Robert A. Klein


Hog-Wild Riders

Dear Dr. Gridlock:

I live on Capitol Hill, work downtown and drive to Lewes, Del., most weekends. Therefore, I am a regular driver on Interstate 395-D.C. 295 and Route 50 in the District and Prince George's and Anne Arundel counties.

I routinely observe reckless motorcycle riders on those highways. I never observe that anywhere else in the region. (I regularly drive in Northern Virginia, Delaware and Montgomery County and have not once seen that driving behavior there.)

Almost every weekend I encounter groups of anywhere from two to 10 motorcyclists driving wildly down the highway (usually on Route 50 between the D.C. line and Annapolis), weaving in and out of traffic, usually at speeds well in excess of 100 mph.

I live two blocks north of the Southeast-Southwest Freeway on Sixth Street SE, and I see and hear these maniacs screaming up and down the freeway day and night. It amazes me that more accidents are not caused by these out-of-control drivers.

Has anyone else reported this situation to you? I can't be the only one who has seen this. Of course I never see the police stopping these motorcyclists (they, literally, probably could not catch them).

It would be a service to the driving public if you would publish this letter and request that the police in the District and Maryland make an attempt to target these drivers in their traffic enforcement efforts.

Patrick G. Startt


Yes, I have received such complaints. The next time you see these kamikaze motorcyclists, dial #77 on your cell phone and report them to the police. Send me the particulars (time, date, direction of travel), and I'll ask law enforcement officers for their thoughts.

No Clue on Congestion

Dear Dr. Gridlock:

I commute from the District to Fairfax on either Interstate 66 or Route 50. What governs which route I take is often the message on the overhead signs at the east and west ends of Theodore Roosevelt Bridge.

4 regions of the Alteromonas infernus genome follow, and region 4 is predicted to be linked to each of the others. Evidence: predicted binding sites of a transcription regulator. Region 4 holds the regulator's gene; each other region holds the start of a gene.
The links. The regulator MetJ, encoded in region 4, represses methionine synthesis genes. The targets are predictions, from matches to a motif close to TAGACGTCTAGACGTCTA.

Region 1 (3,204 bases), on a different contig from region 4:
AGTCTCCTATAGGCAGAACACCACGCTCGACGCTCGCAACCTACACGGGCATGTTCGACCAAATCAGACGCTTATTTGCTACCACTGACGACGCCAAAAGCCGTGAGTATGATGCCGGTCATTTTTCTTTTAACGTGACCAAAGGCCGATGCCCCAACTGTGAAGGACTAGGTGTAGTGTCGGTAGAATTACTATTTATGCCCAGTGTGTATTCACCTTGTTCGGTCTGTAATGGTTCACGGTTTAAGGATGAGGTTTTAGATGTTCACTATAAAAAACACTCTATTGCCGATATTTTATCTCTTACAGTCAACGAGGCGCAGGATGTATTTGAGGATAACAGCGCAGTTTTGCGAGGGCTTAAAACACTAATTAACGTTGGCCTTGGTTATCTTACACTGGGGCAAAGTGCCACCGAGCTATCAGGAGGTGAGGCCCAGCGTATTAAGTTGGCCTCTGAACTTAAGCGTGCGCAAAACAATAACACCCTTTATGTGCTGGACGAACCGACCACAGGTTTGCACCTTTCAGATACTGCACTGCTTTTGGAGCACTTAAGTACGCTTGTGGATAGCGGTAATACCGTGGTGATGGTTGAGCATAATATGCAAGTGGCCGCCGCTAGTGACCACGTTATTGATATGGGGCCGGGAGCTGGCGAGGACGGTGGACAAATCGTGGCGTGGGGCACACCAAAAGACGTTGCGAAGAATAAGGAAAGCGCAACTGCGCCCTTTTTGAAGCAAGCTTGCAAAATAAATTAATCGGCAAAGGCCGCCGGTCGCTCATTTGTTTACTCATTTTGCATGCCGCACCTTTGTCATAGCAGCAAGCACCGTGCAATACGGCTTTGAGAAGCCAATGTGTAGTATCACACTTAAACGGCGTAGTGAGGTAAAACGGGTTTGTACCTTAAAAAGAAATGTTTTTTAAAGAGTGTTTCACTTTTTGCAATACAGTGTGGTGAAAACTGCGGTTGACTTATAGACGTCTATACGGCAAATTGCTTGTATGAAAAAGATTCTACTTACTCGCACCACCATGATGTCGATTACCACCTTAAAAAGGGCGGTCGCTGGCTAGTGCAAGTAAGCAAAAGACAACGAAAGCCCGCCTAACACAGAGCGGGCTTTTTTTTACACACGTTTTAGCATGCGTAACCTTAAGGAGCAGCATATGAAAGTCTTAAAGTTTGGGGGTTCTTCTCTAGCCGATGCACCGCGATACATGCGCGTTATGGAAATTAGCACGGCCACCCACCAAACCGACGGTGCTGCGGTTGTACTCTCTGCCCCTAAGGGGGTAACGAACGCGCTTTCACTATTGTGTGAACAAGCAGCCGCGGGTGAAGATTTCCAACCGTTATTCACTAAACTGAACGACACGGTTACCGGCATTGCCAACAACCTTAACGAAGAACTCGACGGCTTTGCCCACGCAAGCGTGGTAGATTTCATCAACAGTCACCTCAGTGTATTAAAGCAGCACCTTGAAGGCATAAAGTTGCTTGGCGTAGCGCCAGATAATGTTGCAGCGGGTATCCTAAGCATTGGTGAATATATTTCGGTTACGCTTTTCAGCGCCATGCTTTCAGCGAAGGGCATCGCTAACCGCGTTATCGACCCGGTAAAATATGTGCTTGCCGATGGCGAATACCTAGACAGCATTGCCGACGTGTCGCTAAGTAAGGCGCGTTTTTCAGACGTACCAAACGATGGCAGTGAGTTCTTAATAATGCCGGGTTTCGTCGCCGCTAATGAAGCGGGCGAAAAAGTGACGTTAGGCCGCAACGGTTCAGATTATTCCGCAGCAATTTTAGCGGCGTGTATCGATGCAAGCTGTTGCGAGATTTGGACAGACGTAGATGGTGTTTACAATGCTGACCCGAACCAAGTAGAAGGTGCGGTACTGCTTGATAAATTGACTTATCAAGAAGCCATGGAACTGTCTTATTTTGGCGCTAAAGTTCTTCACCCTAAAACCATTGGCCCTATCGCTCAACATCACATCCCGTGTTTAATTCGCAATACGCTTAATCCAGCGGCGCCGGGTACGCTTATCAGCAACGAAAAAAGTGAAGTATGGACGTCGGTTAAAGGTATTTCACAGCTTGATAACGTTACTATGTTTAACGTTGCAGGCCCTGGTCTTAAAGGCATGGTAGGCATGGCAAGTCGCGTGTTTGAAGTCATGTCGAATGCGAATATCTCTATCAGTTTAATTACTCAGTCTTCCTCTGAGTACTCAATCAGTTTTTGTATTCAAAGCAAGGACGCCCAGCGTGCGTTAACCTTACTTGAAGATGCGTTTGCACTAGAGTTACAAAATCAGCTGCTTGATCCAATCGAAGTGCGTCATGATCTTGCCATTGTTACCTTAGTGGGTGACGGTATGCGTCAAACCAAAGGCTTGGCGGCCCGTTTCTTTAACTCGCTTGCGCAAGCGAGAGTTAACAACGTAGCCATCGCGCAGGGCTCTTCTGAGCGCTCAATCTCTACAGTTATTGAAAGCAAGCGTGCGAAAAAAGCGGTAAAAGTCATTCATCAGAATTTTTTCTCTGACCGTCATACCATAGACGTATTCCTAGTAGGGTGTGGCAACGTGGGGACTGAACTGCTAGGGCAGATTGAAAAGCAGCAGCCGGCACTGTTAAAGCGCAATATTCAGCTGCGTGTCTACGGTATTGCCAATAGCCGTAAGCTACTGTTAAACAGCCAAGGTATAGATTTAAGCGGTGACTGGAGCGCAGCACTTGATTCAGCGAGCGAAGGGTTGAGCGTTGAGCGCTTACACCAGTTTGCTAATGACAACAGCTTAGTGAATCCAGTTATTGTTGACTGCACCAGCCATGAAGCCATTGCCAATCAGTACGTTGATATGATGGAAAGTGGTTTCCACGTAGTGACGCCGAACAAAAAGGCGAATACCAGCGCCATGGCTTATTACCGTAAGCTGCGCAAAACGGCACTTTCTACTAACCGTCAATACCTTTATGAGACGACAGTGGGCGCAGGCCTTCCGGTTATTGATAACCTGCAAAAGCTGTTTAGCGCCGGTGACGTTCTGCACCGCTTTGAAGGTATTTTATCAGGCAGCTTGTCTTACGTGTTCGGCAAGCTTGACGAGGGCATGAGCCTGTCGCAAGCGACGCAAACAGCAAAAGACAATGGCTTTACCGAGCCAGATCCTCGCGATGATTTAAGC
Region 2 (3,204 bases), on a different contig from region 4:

Often the signs do not reflect current traffic conditions, and I end up stuck in traffic on I-66.

Those signs must have cost several hundred thousand dollars to erect. What good are they if the person writing the message is asleep at the switch? It ends up costing me and hundreds of other busy commuters time, money and aggravation and adds to area pollution.

In our hyper-caffeinated society, can't these officials wake up as well?

Seymour I. Hepner, M.D.


I've asked the Virginia Department of Transportation about that and have not heard back. Another reader asked about the usefulness of those signs, and I invited participants of my Monday Online column to tell me their thoughts. Eighty percent of the respondents found those signs, such as "Congestion Ahead, Exit 64," more irksome than helpful. Who has memorized the exit numbers? Wouldn't the name of the road be more helpful? And, how much congestion -- backups for miles, or blocks?

Then you have the no-information-at-all signs, as Dr. Hepner observes.

Help may be ahead: The Federal Highway Administration is testing electronic signs that give the approximate number of minutes to the exits ahead. They are constantly changing, as measured by sensors in the road.

They are being tested in Atlanta and San Antonio. Let us hope they arrive here. We could use the help.

Transportation researcher Diane Mattingly contributed to this column.

Dr. Gridlock appears Sunday in the Metro section and Thursday in Extra. You can write to Dr. Gridlock at 1150 15th St. NW, Washington, D.C. 20071. He prefers to receive e-mail, at, or faxes, at 703-352-3908. Include your full name, town, county and day and evening phone numbers.